In the meantime, I got some requests to discuss OPSEC. OPSEC is a serious subject and it is thrown around a lot, sometimes correctly and sometimes incorrectly. So let us start with defining it. According to DoD Directive 5205.02 (DoD Operations Security (OPSEC) Program) OPSEC is:
E2.1.3. Operations Security (OPSEC). A process of identifying critical information and analyzing friendly actions attendant to military operations and other activities including:
E184.108.40.206. Identify those actions that can be observed by adversary intelligence systems.
E220.127.116.11. Determining indicators that hostile intelligence systems might obtain that could be interpreted or pieced together to derive critical intelligence in time to be useful to adversaries.
E18.104.22.168. Selecting and executing measures that eliminate or reduce to an acceptable level the vulnerabilities of friendly actions to adversary exploitation.
This is a DoD wide instruction, however, there are similar instructions for agencies outside the DoD including but not limited to: The Department of Commerce, CIA, and FBI.
Part of the aforementioned regulation requires that all commands develop an OPSEC program that requires the following:
5.1.4. Coordinate and deconflict OPSEC matters affecting more than one DoD Component and identify other U.S. Government department or agency policies that may adversely affect DoD OPSEC posture.
OPSEC and Intelligence: What is the difference?
Intelligence covers a specific number of subjects as defined in Executive Order 13526, specifically:
(a) military plans, weapons systems, or operations;
(b) foreign government information;
(c) intelligence activities (including covert action), intelligence sources or methods, or cryptology;
(d) foreign relations or foreign activities of the United States, including confidential sources;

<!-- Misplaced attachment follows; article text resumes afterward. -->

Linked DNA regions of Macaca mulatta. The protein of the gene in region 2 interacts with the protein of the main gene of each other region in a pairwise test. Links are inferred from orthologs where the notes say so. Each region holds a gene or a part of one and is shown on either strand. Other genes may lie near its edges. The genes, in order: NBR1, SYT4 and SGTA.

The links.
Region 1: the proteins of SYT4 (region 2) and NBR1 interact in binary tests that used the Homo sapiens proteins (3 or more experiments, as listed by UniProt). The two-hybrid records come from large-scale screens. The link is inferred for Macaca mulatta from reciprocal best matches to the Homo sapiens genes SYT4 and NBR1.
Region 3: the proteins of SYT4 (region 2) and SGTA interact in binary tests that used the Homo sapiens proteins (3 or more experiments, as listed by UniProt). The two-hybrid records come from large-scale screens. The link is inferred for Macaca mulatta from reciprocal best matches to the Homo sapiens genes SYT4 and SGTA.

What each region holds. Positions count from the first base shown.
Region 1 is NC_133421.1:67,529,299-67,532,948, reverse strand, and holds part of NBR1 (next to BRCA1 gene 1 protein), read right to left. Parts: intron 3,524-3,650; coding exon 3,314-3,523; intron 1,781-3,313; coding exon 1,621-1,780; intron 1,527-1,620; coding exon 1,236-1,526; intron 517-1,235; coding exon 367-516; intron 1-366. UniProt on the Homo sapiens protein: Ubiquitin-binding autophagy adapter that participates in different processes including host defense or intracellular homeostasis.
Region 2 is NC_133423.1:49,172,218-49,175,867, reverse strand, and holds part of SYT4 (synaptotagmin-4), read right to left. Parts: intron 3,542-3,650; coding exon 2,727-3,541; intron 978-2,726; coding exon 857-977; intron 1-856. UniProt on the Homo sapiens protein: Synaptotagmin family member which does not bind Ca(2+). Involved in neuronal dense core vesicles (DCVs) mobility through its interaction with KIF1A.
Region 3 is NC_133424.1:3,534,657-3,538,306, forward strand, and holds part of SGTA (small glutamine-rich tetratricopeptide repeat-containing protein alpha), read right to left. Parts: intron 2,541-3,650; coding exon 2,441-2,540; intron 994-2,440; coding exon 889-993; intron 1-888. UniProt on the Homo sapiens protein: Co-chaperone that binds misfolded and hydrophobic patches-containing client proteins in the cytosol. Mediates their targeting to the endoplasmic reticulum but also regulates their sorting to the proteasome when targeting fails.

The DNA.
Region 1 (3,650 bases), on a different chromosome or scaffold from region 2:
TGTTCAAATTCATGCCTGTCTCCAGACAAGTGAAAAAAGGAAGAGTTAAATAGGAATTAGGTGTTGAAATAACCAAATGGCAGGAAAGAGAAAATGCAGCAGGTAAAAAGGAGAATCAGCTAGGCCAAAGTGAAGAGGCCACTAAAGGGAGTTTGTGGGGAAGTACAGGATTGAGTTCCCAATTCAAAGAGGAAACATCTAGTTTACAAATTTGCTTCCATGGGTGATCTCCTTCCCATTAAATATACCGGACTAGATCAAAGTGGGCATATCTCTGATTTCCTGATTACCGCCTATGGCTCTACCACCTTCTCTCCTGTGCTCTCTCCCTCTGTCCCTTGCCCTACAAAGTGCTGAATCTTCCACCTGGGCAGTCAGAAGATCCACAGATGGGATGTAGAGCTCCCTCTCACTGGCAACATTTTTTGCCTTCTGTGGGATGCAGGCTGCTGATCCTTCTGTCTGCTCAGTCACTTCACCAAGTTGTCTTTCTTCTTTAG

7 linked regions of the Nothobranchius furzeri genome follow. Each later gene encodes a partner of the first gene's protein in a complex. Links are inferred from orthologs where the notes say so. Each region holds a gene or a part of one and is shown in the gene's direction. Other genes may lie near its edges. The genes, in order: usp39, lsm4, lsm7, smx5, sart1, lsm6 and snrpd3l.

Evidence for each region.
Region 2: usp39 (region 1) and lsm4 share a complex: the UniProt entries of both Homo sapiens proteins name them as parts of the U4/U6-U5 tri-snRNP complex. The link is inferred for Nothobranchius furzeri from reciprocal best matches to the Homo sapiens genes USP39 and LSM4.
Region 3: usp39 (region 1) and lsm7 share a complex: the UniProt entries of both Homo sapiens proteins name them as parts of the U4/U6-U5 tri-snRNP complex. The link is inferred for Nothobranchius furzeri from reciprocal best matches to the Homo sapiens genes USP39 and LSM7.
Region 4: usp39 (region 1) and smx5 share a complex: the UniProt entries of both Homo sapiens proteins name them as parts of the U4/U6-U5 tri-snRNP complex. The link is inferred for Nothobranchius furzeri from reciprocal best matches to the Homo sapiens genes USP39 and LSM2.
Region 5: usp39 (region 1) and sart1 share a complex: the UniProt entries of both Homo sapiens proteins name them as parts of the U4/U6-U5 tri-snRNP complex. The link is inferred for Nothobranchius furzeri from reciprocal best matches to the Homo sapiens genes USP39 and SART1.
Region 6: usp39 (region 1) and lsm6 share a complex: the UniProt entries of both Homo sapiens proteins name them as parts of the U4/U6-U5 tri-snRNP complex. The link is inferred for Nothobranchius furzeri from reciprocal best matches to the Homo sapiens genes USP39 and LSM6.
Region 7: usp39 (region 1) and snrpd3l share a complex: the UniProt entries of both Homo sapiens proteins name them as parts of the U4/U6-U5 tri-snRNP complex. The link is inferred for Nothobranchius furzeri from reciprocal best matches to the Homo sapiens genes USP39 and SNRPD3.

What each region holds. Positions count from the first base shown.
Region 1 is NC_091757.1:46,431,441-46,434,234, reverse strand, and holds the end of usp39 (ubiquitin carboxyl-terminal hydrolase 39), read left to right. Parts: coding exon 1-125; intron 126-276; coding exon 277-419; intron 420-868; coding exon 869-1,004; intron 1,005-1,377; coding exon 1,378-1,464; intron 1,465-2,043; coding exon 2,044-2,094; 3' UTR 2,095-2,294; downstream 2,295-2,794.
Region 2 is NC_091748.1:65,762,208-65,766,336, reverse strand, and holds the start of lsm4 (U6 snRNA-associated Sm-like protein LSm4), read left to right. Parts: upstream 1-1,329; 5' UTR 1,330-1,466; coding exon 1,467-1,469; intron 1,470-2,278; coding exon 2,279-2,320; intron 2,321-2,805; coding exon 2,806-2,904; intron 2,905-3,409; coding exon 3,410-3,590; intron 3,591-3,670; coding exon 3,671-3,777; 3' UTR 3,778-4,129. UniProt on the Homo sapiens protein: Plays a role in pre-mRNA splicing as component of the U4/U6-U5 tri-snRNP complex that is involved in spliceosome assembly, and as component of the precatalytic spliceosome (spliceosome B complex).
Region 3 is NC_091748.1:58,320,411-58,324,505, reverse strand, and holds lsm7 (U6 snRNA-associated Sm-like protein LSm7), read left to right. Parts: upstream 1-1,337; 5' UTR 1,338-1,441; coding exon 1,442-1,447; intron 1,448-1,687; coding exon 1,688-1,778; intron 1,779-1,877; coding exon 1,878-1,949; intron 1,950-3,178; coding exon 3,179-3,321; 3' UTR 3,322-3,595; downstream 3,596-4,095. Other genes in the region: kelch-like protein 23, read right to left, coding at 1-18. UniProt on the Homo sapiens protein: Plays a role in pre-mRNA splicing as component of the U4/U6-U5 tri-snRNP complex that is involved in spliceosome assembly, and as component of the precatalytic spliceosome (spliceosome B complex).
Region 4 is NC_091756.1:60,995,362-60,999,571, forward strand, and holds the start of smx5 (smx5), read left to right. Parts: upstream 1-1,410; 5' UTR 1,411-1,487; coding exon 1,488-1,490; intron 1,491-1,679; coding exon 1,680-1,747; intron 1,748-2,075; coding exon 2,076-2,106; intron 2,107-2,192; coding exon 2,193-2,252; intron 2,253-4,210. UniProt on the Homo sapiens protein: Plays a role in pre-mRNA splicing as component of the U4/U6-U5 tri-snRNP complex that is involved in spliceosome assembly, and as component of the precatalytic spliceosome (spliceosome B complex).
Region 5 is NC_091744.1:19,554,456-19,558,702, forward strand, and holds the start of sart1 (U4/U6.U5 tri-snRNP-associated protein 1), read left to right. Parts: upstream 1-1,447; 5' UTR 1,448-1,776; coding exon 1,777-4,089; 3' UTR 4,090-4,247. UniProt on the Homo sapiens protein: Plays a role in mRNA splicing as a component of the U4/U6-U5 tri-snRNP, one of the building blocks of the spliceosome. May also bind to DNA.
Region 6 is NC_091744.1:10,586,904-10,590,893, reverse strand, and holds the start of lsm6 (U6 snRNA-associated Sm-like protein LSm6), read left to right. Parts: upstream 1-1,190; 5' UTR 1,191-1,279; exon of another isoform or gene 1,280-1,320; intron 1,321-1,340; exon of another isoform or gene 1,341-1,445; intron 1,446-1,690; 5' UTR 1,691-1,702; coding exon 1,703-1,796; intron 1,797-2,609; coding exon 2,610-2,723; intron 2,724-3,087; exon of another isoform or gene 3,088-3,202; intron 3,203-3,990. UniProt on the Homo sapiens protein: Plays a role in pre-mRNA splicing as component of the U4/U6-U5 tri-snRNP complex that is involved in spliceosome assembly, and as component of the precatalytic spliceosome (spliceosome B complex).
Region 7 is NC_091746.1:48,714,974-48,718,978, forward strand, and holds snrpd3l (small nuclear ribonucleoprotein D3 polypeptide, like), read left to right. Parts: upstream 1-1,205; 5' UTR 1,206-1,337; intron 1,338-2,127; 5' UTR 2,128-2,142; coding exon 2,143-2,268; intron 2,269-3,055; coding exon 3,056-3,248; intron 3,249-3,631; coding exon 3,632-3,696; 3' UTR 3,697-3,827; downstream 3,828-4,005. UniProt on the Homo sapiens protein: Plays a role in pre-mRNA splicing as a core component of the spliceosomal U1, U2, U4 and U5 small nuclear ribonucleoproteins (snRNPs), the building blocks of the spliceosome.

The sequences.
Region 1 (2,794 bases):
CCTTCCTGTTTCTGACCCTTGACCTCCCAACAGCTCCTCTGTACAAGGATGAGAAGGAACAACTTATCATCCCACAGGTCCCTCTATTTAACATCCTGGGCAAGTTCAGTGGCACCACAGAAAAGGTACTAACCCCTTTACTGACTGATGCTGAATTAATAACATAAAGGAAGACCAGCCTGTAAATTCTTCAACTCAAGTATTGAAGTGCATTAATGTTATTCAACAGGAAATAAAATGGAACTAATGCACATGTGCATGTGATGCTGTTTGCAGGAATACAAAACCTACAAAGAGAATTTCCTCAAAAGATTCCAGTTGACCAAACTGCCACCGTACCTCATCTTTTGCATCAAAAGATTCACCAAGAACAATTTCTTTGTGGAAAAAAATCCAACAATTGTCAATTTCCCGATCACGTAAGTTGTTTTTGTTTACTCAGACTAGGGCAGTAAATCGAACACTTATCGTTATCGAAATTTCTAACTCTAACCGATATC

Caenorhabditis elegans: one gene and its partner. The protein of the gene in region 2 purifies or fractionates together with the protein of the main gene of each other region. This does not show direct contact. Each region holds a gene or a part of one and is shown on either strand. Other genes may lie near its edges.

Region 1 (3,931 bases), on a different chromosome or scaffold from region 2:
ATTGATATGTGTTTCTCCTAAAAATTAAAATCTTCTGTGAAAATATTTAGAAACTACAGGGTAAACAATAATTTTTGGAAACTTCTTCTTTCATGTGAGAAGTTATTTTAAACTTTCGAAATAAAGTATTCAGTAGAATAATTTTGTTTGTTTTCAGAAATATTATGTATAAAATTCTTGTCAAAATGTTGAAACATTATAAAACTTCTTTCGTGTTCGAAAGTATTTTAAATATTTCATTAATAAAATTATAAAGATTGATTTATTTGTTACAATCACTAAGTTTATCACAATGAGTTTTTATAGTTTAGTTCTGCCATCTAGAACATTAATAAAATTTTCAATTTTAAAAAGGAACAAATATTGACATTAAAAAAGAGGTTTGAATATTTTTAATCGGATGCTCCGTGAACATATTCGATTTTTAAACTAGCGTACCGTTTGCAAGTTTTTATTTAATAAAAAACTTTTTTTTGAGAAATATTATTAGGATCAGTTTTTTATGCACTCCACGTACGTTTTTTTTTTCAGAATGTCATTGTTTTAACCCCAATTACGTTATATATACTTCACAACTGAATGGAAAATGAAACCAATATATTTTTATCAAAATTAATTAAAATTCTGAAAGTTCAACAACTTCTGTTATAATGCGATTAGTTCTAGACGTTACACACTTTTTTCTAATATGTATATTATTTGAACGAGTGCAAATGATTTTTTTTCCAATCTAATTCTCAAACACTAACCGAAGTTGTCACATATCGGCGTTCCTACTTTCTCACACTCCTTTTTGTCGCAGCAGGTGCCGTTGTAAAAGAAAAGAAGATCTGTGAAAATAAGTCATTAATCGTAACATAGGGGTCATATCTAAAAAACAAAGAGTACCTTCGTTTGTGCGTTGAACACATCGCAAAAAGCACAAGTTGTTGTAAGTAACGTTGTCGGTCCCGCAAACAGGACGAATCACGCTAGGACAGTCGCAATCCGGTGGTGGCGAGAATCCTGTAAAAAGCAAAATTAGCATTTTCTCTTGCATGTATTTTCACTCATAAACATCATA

(e) scientific, technological, or economic matters relating to the national security;
(f) United States Government programs for safeguarding nuclear materials or facilities;
(g) vulnerabilities or capabilities of systems, installations, infrastructures, projects, plans, or protection services relating to the national security; or
(h) the development, production, or use of weapons of mass destruction.
Anything not covered by these topics fits under OPSEC auspices. Both have a penalty associated with them if violated, but I assure you that disclosing classified information is significantly greater than an OPSEC violation. It is a violation of United States Title Code, a fancy way of saying you broke the law. Both will get people killed, but unauthorized disclosure of classified information has tendency to get a LOT of people killed. The only three levels of classification within the US government are:
(1) “Top Secret” shall be applied to information, the unauthorized disclosure of which reasonably could be expected to cause exceptionally grave damage to the national security that the original classification authority is able to identify or describe.
(2) “Secret” shall be applied to information, the unauthorized disclosure of which reasonably could be expected to cause serious damage to the national security that the original classification authority is able to identify or describe.
(3) “Confidential” shall be applied to information, the unauthorized disclosure of which reasonably could be expected to cause damage to the national security that the original classification authority is able to identify or describe.
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